Research

Husband and wife packing onions

A group of researchers visited libraries, archives and museums, as well as speaking to people, to compile information on several topics. This included –

  • role of POWs (something many were unaware of before starting project)
  • Women’s Land Army during WWII
  • medicinal herbs grown during WWI
  • insights into quantities and types of crops grown in Littletons (gooseberries!)
  • links with jam and canning industry
  • local transports used, and how this was influenced by and influenced market gardening

17 individuals or groups shared photos for us to copy.

Several collections were deposited in the archives as a result of the project, so that they were safe for the future.

 

Sharing The Project

Exhibition

  • An exhibition was created which brought together the highlights of what was uncovered and was taken to Worcester, Evesham and Pershore, as well putting a version online whilst most venues were closed for lockdown.

Exhibition in The Hive

Schools

  • A school resources pack was created, and a training session run for teachers.
  • An art competition was arranged by Pershore Plum Festival, with the theme of market gardening, which we supported and promoted alongside the school pack.

Nina being interviewed by Sarah Kilburn-Wilson for ITV Central News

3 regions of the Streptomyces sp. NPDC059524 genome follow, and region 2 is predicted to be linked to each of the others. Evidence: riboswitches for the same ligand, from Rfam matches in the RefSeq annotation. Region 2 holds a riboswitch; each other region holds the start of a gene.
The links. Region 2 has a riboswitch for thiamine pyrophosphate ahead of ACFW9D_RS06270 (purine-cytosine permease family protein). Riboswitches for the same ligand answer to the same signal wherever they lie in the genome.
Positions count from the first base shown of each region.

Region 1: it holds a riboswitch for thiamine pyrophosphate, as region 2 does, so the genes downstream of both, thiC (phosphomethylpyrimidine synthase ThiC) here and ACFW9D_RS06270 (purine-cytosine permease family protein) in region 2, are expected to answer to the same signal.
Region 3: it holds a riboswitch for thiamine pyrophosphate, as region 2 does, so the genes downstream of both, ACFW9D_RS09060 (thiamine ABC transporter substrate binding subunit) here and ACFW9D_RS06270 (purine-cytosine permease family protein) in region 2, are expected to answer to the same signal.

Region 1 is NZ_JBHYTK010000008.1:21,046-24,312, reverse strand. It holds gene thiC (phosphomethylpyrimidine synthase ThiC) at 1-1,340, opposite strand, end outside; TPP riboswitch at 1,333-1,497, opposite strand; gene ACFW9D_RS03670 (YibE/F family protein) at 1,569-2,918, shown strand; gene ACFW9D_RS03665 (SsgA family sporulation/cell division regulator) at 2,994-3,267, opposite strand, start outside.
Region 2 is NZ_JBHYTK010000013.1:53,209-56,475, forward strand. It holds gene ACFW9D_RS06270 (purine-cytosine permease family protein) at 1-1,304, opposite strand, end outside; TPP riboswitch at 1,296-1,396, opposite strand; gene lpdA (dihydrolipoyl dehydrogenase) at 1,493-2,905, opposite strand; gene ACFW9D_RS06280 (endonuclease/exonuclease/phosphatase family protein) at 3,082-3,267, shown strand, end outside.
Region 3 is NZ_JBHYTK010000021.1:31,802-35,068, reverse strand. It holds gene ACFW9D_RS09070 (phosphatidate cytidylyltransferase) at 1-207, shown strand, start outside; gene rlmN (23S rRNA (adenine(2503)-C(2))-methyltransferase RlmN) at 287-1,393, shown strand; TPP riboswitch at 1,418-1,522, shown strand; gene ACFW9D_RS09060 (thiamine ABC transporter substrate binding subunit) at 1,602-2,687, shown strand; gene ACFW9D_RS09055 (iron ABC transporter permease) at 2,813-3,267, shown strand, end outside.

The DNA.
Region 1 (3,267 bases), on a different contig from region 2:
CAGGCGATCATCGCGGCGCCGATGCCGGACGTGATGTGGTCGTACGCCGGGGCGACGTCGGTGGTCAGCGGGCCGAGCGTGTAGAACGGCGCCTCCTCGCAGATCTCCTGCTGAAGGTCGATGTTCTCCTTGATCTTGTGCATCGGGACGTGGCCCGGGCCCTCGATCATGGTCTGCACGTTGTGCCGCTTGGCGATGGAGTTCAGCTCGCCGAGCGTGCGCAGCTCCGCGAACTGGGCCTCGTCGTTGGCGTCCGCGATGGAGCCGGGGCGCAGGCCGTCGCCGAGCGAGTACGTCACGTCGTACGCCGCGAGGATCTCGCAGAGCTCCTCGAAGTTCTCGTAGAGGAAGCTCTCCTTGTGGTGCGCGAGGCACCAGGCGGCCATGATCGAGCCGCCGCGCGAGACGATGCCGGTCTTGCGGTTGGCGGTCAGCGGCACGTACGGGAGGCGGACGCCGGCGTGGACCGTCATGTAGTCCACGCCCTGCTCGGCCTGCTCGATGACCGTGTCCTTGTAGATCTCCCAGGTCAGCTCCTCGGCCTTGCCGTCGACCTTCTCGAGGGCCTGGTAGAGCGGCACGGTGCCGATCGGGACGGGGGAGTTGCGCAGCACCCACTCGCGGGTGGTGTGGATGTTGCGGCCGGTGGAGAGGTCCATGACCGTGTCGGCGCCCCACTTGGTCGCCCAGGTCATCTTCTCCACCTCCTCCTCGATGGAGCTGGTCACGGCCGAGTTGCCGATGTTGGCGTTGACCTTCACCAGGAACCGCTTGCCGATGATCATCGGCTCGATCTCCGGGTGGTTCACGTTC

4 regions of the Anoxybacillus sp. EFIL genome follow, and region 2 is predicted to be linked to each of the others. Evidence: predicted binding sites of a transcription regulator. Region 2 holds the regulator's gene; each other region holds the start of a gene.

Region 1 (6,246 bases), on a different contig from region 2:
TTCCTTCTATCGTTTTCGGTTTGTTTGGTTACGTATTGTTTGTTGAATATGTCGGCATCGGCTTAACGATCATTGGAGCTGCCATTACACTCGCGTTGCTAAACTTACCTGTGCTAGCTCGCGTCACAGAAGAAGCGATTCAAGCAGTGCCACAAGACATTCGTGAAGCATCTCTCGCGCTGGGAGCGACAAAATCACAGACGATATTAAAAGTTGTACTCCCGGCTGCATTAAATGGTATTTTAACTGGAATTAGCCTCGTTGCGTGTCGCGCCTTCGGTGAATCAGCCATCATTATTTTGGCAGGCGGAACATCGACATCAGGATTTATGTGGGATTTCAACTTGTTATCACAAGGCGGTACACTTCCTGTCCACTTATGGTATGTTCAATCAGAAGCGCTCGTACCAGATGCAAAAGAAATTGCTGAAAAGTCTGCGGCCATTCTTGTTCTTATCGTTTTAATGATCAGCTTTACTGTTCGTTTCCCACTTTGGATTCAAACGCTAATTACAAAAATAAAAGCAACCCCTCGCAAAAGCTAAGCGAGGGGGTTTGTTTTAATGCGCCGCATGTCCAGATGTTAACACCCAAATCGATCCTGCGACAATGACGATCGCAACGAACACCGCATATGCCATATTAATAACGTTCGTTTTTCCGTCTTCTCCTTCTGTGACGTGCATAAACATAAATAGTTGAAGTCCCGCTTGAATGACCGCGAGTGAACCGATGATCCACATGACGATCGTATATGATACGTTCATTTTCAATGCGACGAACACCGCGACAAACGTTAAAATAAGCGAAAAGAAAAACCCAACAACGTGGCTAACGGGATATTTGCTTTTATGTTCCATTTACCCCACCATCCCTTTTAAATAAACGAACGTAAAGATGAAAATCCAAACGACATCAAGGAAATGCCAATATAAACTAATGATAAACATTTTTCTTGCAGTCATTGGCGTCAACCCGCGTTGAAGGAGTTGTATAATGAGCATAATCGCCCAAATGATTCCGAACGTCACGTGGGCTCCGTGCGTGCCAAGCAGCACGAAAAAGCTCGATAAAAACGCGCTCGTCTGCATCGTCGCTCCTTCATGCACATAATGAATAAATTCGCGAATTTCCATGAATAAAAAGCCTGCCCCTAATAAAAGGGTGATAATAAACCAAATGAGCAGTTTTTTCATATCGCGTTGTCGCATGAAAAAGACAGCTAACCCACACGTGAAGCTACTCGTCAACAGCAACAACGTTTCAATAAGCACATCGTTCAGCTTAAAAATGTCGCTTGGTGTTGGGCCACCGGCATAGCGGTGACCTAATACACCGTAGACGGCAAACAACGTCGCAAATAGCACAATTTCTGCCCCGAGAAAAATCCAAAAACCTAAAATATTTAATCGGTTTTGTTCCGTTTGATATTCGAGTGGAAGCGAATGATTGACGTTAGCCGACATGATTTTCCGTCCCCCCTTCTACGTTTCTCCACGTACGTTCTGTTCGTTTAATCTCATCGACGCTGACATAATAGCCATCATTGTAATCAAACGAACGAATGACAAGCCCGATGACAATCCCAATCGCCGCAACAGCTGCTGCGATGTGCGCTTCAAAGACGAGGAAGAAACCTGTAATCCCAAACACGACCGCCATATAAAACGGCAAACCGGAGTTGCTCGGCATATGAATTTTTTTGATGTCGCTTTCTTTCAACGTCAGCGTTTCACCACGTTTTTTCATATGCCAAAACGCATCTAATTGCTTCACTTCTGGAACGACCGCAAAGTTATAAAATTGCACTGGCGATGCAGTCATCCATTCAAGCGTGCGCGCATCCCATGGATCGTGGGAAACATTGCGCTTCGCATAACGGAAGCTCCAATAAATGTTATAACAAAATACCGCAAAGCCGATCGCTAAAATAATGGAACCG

Events and Open Days

  • 2 guided walks promoting market gardening heritage
  • 4 community events attended with our stand and activities to promote the project
  • 3 drop-in sessions run in Evesham, Pershore and North Littleton
  • 2 open days at Cleeve Prior Heritage Trust
  • 5 talks given about the project to local groups during the project (with more requests coming in)

Project stall at Asparagus Festival

App

Podcast

  • Some of the oral history interviews were edited and turned into a podcast

Julia Letts interviewing one of our research volunteers for the podcast

Nina with visitors at one of the Open Days at Cleeve Prior

Someone said to Nina at the start of the project that they were so glad it was happening, as they didn’t think anyone would be interested in the story of their family, as market gardening wasn’t grand or glamourous. That comment has stuck with us, as heritage is ultimately about people – their lives, their stories and their place in the world – rather than just the grand and the glamourous.

The generations who started out on the new venture of market gardening did so through hard won knowledge and perseverance, whilst the wartime generations played a vital role in feeding the nation. Traditional Market Gardening may have all but disappeared from the Vale, but its legacy can be found in the larger scale polytunnels and glasshouses that are using innovative green technology and winning soft fruit awards.

This is a heritage to be proud of and definitely a heritage worth sharing. We hope this project has helped to demonstrate that and will continue to so, through the records created, for future generations.